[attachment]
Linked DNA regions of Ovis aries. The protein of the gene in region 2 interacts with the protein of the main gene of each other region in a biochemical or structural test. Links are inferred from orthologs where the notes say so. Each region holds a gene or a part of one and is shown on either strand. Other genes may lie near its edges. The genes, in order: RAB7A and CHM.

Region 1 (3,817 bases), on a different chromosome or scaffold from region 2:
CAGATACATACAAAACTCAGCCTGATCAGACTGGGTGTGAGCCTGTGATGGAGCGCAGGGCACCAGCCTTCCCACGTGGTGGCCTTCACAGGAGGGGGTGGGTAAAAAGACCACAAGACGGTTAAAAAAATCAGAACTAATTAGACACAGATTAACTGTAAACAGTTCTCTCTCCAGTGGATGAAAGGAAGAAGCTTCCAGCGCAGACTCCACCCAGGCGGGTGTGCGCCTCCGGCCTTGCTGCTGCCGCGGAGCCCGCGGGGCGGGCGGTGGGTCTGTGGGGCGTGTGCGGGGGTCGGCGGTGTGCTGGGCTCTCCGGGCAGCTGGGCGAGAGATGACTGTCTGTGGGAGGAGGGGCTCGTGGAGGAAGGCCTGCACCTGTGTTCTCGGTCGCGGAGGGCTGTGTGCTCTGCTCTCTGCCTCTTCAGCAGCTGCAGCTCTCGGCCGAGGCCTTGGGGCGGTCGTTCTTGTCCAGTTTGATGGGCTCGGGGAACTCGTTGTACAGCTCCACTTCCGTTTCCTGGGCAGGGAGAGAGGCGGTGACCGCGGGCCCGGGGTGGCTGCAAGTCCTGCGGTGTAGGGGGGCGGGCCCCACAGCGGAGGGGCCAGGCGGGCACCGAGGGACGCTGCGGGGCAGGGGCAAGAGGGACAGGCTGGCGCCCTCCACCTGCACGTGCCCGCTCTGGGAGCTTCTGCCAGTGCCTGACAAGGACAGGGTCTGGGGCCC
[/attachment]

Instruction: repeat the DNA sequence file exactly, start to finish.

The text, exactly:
Linked DNA regions of Ovis aries. The protein of the gene in region 2 interacts with the protein of the main gene of each other region in a biochemical or structural test. Links are inferred from orthologs where the notes say so. Each region holds a gene or a part of one and is shown on either strand. Other genes may lie near its edges. The genes, in order: RAB7A and CHM.

Region 1 (3,817 bases), on a different chromosome or scaffold from region 2:
CAGATACATACAAAACTCAGCCTGATCAGACTGGGTGTGAGCCTGTGATGGAGCGCAGGGCACCAGCCTTCCCACGTGGTGGCCTTCACAGGAGGGGGTGGGTAAAAAGACCACAAGACGGTTAAAAAAATCAGAACTAATTAGACACAGATTAACTGTAAACAGTTCTCTCTCCAGTGGATGAAAGGAAGAAGCTTCCAGCGCAGACTCCACCCAGGCGGGTGTGCGCCTCCGGCCTTGCTGCTGCCGCGGAGCCCGCGGGGCGGGCGGTGGGTCTGTGGGGCGTGTGCGGGGGTCGGCGGTGTGCTGGGCTCTCCGGGCAGCTGGGCGAGAGATGACTGTCTGTGGGAGGAGGGGCTCGTGGAGGAAGGCCTGCACCTGTGTTCTCGGTCGCGGAGGGCTGTGTGCTCTGCTCTCTGCCTCTTCAGCAGCTGCAGCTCTCGGCCGAGGCCTTGGGGCGGTCGTTCTTGTCCAGTTTGATGGGCTCGGGGAACTCGTTGTACAGCTCCACTTCCGTTTCCTGGGCAGGGAGAGAGGCGGTGACCGCGGGCCCGGGGTGGCTGCAAGTCCTGCGGTGTAGGGGGGCGGGCCCCACAGCGGAGGGGCCAGGCGGGCACCGAGGGACGCTGCGGGGCAGGGGCAAGAGGGACAGGCTGGCGCCCTCCACCTGCACGTGCCCGCTCTGGGAGCTTCTGCCAGTGCCTGACAAGGACAGGGTCTGGGGCCC